Job applicants (other than NHS workers) do not have protection under whistleblowing law. This means that if you are rejected for a job because you blew the whistle in your last employed role, you would be unlikely to have a remedy in an employment tribunal against your new prospective employer.
It is unfair that whistleblowers should suffer in this way because they raised genuine public interest concerns. It essentially leads to some being ‘blacklisted’ and damaging their career prospects, and potentially forcing them into financial ruin.
Employers who actively refuse to hire whistleblowers are causing us all harm, as without whistleblowers, public interest wrongdoing will go unreported. Employers who blacklist employees will deter their current workforce from raising any concerns they witness.
Blacklisting for trade union membership is unlawful but no comparable law exists for whistleblower job applicants. There is one narrow exception – an NHS employer must not “discriminate” against a job applicant because it appears they are a whistleblower and this has been the case since 2018. Discrimination here is defined as refusing an application or treating an applicant less favourably than others.
Employment law rights?
Job applicants currently have relatively limited rights in law. They are, however, covered under the Equality Act 2010 so a job applicant can make a discrimination claim if they believe they have been rejected because of a protected characteristic, such as sex or race.
Blacklisting in the construction industry
In 2009, the Information Commissioner’s Office discovered a blacklist of over 3,200 names of workers in the construction industry who were involved with union activities or whistleblowing. This list was created by an organisation called The Consulting Association, with contributions from The Metropolitan Police. Many of these workers were denied employment for years and the construction companies have since paid over £5.6m in compensation in settlements.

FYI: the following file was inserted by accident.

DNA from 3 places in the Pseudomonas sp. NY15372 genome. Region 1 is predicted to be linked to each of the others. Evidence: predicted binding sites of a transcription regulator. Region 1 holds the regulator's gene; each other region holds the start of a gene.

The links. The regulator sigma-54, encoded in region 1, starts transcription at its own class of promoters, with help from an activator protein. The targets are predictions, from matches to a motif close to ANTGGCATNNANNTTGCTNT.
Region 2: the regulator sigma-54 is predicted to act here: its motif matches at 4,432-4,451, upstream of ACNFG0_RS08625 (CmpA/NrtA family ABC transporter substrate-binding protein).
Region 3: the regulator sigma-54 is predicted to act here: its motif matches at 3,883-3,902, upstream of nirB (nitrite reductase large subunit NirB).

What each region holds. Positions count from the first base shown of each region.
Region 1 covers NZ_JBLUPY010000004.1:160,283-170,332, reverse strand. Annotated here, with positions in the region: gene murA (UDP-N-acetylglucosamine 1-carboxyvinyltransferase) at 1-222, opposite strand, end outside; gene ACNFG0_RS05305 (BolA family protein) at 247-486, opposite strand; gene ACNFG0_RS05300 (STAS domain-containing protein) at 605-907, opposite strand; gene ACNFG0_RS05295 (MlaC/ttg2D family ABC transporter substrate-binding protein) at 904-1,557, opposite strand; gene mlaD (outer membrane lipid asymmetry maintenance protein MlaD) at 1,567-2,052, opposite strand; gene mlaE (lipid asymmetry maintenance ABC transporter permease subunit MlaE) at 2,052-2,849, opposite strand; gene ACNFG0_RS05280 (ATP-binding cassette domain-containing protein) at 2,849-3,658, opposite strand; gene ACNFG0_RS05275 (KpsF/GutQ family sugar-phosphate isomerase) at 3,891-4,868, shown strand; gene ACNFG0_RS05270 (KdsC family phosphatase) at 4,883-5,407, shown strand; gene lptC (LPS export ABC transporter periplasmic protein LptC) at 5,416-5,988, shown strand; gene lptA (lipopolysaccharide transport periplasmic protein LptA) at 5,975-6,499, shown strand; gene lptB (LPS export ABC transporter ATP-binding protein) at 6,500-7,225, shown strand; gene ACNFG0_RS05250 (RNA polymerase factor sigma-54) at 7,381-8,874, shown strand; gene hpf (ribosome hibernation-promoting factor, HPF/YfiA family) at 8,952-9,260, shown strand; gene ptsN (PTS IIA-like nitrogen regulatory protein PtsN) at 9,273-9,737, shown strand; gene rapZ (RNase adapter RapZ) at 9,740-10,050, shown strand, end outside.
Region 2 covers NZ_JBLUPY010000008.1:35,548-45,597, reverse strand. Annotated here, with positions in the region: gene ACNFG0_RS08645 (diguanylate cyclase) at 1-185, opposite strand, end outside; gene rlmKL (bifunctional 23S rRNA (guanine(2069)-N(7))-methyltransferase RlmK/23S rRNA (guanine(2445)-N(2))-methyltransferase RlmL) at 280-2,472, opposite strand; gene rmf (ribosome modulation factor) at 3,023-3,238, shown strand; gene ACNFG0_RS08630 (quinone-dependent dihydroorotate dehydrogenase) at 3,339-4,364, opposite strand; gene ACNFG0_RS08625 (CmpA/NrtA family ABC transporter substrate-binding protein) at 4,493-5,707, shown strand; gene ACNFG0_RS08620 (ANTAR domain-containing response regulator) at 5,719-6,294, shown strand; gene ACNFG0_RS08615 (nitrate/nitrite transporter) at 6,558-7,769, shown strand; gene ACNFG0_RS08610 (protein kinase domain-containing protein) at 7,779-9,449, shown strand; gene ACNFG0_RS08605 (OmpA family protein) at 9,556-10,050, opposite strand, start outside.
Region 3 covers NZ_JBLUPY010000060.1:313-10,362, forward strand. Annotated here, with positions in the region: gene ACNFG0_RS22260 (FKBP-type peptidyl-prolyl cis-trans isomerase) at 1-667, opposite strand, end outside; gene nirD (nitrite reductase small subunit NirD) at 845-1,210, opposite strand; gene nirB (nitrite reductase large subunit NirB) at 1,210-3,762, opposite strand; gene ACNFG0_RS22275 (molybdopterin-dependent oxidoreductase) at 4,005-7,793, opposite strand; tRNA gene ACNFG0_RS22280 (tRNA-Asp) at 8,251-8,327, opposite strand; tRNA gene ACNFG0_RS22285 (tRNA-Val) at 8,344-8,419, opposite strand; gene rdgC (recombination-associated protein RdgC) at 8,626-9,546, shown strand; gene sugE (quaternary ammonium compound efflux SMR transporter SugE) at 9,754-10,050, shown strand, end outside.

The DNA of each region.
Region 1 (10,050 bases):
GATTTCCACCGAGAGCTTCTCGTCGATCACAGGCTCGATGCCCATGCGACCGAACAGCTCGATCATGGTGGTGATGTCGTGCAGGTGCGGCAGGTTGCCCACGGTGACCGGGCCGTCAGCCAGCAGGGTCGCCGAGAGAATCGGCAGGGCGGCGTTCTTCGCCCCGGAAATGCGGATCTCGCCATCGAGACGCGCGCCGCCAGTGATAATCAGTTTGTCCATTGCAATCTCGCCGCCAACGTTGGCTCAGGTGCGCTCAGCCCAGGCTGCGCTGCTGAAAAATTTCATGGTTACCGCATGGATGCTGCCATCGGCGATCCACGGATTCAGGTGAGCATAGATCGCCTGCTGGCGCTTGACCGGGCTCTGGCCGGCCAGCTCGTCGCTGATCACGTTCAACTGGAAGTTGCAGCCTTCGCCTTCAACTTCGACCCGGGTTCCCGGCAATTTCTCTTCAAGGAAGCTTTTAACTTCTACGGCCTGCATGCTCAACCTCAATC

Blacklisting in the construction industry had a devastating impact on the career and lives of these whistleblowers and they only received compensation after long and protracted legal battles, with the support of their unions.
Alan Wainwright worked as a construction industry manager and raised concerns about construction firms keeping a log of employees’ involvement in TU activities. He was dismissed and claimed that he had unsuccessfully applied for more than 150 jobs in 18 months. He, together with other workers, issued proceedings in the High Court against 30 employers for denying them jobs, including Balfour Beatty, Carillion, Laing O’Rourke and Sir Robert McAlpine. The vast majority of these claims settled.
Clearly more needs to be done to support whistleblowers in the devastating losses that they may suffer than just giving them more legal rights. However, extending the scope of whistleblowing law to job applicants would provide them with an additional remedy in the employment tribunal to alleviate some of these costs.
The ‘NHS exception’ is inadequate because it leaves workers in other sectors unprotected and it introduces anomalies with the rest of whistleblowing law. For example, an employment tribunal has the power to recommend that the NHS employer take steps to reduce the adverse effects of the discrimination yet this powerful remedy does not extend to all workers
By giving whistleblowers a direct legal right against prospective employers, it offers them better access to justice and makes employers accountable for rejecting whistleblower job applicants.
UK whistleblowing law is deficient in comparison to the new EU Directive (2019/1937) on whistleblowing which encapsulates a European consensus favouring wide and bold whistleblowing protection. Without legal reform, the UK risks leaving large part of our workforce without whistleblowing protection, and trailing behind European countries.
Whistleblowing affects us all. Protect’s campaign Let’s Fix UK Whistleblowing Law needs your support. Click the banner below to write to your local MP.